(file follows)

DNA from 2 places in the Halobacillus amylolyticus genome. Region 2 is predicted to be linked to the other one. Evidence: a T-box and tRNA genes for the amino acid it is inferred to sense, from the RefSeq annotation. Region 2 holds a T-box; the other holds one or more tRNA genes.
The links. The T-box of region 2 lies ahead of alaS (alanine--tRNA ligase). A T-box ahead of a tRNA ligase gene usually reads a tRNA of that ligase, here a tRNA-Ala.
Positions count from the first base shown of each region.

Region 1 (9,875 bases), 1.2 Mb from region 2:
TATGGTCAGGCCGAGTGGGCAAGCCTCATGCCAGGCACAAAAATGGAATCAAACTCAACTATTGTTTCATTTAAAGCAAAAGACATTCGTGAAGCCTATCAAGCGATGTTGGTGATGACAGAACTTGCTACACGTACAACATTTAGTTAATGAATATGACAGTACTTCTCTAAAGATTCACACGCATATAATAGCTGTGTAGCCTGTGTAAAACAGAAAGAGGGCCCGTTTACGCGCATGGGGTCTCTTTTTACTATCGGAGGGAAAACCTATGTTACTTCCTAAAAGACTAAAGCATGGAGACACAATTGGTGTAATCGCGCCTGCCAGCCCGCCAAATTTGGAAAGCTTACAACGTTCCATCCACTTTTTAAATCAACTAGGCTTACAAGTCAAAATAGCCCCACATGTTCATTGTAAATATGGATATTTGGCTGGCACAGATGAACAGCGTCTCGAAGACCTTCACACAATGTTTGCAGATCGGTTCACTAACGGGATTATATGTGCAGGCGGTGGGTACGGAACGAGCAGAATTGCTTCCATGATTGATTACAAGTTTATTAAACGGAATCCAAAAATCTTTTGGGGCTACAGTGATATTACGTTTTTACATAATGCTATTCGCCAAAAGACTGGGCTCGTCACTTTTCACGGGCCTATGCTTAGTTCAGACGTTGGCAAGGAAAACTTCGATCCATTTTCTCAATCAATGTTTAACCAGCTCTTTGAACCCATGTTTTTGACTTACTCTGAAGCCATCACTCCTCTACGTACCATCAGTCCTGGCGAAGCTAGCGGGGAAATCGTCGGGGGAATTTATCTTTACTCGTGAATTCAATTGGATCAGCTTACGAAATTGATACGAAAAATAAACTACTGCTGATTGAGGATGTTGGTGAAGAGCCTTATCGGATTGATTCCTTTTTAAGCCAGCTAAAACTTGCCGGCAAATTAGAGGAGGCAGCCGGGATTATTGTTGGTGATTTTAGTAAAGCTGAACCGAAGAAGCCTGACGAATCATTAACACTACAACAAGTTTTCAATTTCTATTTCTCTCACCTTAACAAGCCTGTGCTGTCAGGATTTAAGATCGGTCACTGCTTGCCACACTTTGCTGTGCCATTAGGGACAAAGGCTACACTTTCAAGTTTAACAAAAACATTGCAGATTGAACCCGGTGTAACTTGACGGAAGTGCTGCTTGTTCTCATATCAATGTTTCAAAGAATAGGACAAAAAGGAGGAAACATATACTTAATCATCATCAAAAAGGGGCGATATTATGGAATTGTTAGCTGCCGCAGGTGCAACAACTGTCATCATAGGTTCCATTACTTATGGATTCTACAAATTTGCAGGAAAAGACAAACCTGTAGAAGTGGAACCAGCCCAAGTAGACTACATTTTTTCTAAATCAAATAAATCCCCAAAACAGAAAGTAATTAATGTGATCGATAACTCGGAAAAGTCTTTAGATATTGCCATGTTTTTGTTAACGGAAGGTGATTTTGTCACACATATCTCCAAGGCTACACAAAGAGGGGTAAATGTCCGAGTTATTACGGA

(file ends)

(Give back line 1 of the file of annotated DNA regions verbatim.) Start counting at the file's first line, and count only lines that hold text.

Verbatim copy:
DNA from 2 places in the Halobacillus amylolyticus genome. Region 2 is predicted to be linked to the other one. Evidence: a T-box and tRNA genes for the amino acid it is inferred to sense, from the RefSeq annotation. Region 2 holds a T-box; the other holds one or more tRNA genes.